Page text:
Wednesday , October 20 2021

Kenya hosts African forum to examine progress towards polio eradication – Xinhua



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Kenya, in co-operation with the World Health Organization (WHO), will organize a Pan-African conference next week to review the progress achieved in polio eradication in continental Europe, he said Friday night.

The African Regional Certification Committee for Polio Elimination (ARCC), to be held in Nairobi from November 12 to November 16, will review the progress made by the continent to be certified free of the attenuating viral illness.

During this meeting, seven countries, including Cameroon, Nigeria, Guinea-Bissau, Central Africa, South Sudan, Equatorial Guinea and South Africa, will report on the efforts made to eradication of poliomyelitis.

The host country of Kenya, the Democratic Republic of Congo (DRC) and Namibia are expected to provide data showing that they have remained free of the virus of the unknown polio.

Nigeria remains the only wild African country of equidae, and efforts have been intensified to limit its spread to vulnerable countries such as Niger, Kenya, Somalia and the DRC.

Rudi Eggers, a WHO spokesman in Kenya, welcomed the progress made by African countries in eradicating poliomyelitis but stressed that increased vigilance is the key to preventing it from recurring.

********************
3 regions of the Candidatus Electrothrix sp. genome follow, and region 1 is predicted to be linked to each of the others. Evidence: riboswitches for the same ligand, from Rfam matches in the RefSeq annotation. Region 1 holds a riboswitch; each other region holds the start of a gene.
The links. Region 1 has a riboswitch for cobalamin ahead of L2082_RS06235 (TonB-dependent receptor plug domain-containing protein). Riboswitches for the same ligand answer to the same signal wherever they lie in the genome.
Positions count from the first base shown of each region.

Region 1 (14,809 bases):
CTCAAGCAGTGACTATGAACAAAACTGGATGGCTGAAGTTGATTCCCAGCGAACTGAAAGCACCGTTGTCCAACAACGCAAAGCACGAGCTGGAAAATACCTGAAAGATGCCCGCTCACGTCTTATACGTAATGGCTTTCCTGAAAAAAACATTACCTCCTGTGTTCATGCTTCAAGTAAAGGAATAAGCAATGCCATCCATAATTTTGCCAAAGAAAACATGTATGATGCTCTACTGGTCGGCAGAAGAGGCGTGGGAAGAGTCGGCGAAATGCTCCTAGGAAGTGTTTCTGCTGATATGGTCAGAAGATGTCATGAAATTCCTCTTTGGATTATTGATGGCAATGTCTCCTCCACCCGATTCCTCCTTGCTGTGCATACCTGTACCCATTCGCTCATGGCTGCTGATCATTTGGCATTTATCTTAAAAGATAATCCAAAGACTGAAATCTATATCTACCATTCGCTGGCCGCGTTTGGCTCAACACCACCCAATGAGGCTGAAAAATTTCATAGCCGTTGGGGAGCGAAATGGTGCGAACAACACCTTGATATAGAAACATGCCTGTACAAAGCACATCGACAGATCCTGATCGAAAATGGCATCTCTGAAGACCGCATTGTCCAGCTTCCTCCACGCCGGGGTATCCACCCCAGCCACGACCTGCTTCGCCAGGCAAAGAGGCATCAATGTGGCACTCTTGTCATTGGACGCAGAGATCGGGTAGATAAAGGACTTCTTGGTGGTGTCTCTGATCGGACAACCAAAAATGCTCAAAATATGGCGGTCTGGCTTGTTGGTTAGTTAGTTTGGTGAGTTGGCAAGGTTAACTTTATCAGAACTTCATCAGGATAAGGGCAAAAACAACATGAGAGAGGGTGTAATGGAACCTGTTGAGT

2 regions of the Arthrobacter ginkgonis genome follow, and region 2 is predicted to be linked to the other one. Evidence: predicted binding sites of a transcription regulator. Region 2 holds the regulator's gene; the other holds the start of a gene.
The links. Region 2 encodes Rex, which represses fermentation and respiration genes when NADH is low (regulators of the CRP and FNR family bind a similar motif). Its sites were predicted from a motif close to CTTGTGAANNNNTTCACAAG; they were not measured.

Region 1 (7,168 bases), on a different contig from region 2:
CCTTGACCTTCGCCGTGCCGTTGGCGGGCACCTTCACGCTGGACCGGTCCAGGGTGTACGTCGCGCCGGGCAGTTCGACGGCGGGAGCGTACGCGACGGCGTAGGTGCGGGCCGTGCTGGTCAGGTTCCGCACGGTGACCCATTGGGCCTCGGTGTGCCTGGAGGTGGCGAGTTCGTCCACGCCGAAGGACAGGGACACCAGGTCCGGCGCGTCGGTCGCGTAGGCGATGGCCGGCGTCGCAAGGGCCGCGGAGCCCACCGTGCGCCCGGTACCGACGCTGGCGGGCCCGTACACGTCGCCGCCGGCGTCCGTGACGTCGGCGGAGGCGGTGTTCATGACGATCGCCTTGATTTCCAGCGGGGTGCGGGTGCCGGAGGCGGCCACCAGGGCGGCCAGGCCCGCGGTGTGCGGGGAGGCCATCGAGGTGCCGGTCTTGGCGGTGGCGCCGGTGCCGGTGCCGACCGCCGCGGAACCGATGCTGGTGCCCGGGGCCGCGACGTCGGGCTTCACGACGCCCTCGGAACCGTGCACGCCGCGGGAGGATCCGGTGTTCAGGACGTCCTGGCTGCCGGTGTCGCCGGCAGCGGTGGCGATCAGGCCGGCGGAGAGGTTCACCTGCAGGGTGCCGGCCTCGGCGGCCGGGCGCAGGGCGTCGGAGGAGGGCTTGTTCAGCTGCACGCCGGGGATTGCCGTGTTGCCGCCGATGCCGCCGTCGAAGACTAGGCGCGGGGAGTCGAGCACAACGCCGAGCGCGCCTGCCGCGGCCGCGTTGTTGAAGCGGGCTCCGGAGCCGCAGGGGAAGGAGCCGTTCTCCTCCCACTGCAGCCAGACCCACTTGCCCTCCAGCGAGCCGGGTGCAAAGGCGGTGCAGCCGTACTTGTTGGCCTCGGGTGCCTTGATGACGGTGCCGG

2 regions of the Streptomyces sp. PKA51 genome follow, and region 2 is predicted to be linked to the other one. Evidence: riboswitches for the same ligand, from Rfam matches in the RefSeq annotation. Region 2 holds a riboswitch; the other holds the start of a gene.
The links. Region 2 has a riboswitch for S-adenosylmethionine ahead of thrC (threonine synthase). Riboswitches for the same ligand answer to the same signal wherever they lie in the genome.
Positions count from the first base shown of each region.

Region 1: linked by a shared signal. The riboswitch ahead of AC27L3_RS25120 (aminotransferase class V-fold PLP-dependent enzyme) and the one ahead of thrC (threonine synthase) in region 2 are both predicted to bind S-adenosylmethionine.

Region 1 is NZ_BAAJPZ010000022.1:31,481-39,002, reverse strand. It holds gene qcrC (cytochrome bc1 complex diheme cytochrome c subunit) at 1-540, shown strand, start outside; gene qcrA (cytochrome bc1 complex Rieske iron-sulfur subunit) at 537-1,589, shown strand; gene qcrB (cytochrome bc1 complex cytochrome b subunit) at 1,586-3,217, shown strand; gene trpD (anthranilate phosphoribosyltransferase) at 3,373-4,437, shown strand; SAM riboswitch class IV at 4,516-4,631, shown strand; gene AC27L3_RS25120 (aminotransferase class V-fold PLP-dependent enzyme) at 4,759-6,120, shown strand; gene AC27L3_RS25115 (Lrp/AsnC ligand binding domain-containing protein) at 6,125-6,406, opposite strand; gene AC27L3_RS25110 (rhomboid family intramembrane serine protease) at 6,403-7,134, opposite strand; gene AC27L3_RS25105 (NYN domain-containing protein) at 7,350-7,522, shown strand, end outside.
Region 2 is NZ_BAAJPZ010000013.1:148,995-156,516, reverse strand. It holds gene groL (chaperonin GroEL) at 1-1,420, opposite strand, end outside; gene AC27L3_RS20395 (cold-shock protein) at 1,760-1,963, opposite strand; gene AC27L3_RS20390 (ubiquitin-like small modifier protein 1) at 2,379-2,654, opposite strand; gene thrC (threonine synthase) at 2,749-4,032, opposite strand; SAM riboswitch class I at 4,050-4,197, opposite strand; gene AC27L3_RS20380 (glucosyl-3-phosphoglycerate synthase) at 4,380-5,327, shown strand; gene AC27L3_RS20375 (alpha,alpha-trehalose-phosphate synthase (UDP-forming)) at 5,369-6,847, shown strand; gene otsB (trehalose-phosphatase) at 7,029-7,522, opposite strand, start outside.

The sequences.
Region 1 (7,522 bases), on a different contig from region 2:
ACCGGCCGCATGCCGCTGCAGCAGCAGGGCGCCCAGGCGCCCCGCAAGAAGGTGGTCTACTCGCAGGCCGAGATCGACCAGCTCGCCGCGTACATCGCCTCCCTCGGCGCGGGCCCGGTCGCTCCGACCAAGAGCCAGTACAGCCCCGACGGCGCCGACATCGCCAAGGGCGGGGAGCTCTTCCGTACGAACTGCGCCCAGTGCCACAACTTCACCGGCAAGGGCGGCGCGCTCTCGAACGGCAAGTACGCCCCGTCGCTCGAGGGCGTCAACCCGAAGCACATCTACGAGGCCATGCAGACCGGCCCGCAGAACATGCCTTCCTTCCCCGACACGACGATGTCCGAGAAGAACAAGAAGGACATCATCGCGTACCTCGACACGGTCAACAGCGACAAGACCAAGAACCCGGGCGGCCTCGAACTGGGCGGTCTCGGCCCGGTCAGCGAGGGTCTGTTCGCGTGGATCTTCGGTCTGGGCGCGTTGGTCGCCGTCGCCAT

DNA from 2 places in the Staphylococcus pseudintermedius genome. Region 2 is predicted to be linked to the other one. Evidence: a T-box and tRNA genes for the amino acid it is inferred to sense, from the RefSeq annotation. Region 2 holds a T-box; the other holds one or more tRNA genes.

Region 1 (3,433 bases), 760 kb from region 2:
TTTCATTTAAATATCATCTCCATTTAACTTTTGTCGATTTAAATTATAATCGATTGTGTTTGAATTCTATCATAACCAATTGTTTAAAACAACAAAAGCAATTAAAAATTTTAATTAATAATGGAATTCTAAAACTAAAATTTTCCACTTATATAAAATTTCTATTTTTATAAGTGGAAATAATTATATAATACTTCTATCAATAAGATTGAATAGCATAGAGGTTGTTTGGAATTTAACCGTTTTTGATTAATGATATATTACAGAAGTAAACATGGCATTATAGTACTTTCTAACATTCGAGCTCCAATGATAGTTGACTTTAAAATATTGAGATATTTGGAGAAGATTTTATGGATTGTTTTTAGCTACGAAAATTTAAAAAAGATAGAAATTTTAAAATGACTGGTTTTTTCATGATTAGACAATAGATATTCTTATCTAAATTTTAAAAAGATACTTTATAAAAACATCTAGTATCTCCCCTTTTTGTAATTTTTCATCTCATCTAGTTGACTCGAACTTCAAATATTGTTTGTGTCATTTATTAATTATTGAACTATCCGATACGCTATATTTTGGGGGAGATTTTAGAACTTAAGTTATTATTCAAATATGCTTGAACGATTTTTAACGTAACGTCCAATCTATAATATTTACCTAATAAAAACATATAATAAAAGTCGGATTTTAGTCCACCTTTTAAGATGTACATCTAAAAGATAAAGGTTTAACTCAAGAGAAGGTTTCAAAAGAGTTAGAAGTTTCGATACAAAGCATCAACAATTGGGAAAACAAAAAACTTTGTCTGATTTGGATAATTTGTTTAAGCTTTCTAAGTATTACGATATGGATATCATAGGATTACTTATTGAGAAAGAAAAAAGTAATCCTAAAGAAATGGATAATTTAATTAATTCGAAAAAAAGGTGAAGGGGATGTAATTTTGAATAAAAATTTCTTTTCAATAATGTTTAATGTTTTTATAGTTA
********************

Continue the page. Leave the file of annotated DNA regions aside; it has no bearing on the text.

"African countries are taking many steps towards eradicating poliomyelitis, but it is a very good virus to hide, and if we lose it, it would have serious consequences for eradication efforts," said Rudi.

WHO says the world is on the verge of eradicating polio while the disease is endemic in only three countries: Pakistan, Afghanistan and Nigeria.

In particular, the African region has taken many steps towards halting the transmission of the poliomyelitis virus since 1988, when the initiative for the global eradication of poliomyelitis was established.

WHO has collaborated with African governments to increase vaccination against poliomyelitis, surveillance and health education as a means to contain the highly contagious viral disease that leads to paralysis of patients who suffer.

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